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On Mother’s day and on being a woman - not only a mother - in Georgia

Category: Exclusive 

On 3rd March Georgia celebrates Mother’s day. Quite surprisingly for me as a foreigner, Mother’s day here is a national holiday and most of the people don’t go to work. On this Thursday of early spring the streets of Tbilisi were more crowded and colourful than usual: mimosas, tulips, violets were sold at every corner and even I was offered a bright yellow narcissus by two little kids hanging on the street with a bunch of flowers in their hands, who greeted me with an English “hello!”, confirming once again that no, I don’t really look like a local. If Mother’s day in Georgia seems to be such an important celebration - does this mean that motherhood and womanhood in Georgia are respected and sacred? Well, we know that unfortunately this is not always the case. Whatever the reason for establishing Mother’s day as a national holiday is, this occasion gave me the opportunity to reflect not only about mothers, but about women and about what being a women in Georgia means.

So, on 3rd March I attended an exhibition and a public debate entitled Women in art or Women’s art?, hosted by the Goethe Institut and the Heinrich Boll Foundation. The event was dedicated to gender issues and women’s representation in arts and the guest speakers were four women engaged in different artistic fields: Victoria Lomasko, a Russian graphic artist and activist, Lia Ukleba, a Georgian feminist painter, Sophia Kilassonia and Teo Khatiashvili, art critics. Participants of the event could admire a series of graphic reports produced by Lomasko during her travels and explorations of the post-Soviet space - in Armenia, Kyrgyzstan and Dagestan, where women are the main protagonists.


“The series Feminist travels touches upon the sensitive topics of early marriage, domestic violence, abortion and childlessness, which are often similar in post-Soviet countries” - Lomasko explained. Mixing drawings and quotes from discussions and conversations, the Russian artist gave shape to catchy and powerful snap-shots, revealing to the observer the intimate life and thoughts of the people she met: sex-workers on the streets of Yerevan, Kyrgyz female peasants forced to go back to work on the fields right after childbirth, Dagestani female artists facing restrictions imposed by religion.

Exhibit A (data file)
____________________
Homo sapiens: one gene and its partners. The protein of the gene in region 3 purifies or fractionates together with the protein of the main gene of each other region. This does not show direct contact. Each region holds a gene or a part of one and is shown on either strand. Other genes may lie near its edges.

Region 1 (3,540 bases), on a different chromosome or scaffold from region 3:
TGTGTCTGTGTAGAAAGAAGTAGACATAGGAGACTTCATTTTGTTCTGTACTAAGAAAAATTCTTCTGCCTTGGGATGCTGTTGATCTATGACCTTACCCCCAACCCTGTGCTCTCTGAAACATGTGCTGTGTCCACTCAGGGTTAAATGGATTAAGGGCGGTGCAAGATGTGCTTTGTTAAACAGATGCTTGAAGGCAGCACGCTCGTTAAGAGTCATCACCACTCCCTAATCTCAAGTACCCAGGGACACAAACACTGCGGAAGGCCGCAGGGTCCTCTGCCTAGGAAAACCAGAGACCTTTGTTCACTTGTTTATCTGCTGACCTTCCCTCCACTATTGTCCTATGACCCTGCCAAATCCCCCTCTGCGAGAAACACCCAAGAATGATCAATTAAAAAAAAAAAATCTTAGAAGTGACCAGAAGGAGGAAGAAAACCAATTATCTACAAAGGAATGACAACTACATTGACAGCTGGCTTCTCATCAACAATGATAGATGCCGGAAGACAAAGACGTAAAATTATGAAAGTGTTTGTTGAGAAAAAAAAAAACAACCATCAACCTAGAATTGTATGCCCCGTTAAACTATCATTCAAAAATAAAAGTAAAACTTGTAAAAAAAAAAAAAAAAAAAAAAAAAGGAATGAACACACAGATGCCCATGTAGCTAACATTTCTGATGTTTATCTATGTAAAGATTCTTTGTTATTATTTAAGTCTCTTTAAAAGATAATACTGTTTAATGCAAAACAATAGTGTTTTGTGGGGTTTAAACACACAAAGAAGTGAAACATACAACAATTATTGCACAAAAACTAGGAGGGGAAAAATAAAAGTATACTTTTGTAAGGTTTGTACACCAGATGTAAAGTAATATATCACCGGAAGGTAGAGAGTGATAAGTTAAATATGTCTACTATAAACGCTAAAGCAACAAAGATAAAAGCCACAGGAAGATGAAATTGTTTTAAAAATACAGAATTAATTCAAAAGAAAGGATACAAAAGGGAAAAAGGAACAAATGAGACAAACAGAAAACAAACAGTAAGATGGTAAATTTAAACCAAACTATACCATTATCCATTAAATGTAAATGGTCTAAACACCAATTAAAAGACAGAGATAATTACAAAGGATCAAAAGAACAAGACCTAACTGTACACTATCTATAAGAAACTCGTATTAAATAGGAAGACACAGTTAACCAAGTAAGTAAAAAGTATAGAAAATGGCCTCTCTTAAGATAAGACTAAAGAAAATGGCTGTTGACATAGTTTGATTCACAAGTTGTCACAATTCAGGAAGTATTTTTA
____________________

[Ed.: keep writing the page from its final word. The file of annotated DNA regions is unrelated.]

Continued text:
I didn’t know Lia Ukleba before this event, nor her works. She’s the author of a very controversial painting entitled The Virgin with a toy pistol: as the title suggests, the painting represents the Virgin Mary, pregnant, while pointing a toy pistol at her own head in a suicidal attempt. Interpreted as a “deviant” representation of one of the most important religious figures, Ukleba’s work was the object of a very harsh campaign of discredit led by the Georgian Orthodox Church. The artist herself endured unprecedented insults which were almost instigations to violence against her. During the debate, Ukleba dared to speak openly about her private life in order to explain to the public where the reason of the brutality and hopelessness of her painting lies.



Since her childhood, Lia dreamt of becoming a painter: she knew that this was her calling. However, her parents were strongly against her will and forced her to study in order to become a school teacher, which was supposed to be the only respectable profession a woman was able to get. As many other girls of her age, Lia respected her parents’ decision. One day, she was abducted by a boy whom she was then forced to marry, in order not to be regarded with shame by her own family and by society. As a married, adult women, she was told by her husband’s parents that she should not be painting at all. So, she gave up her passion and never drew again, not even to entertain her children. “I didn’t know anymore if I was really able to be anything else, apart from being a mother” - she said. Then, at the age of 36, a close friend pushed her back to art, and she finally started to paint actively. She realized that during all her life she couldn’t fulfill herself only because she was a woman. So, Ukleba’s works express her personal protest against traditions, prejudices and years of oppression.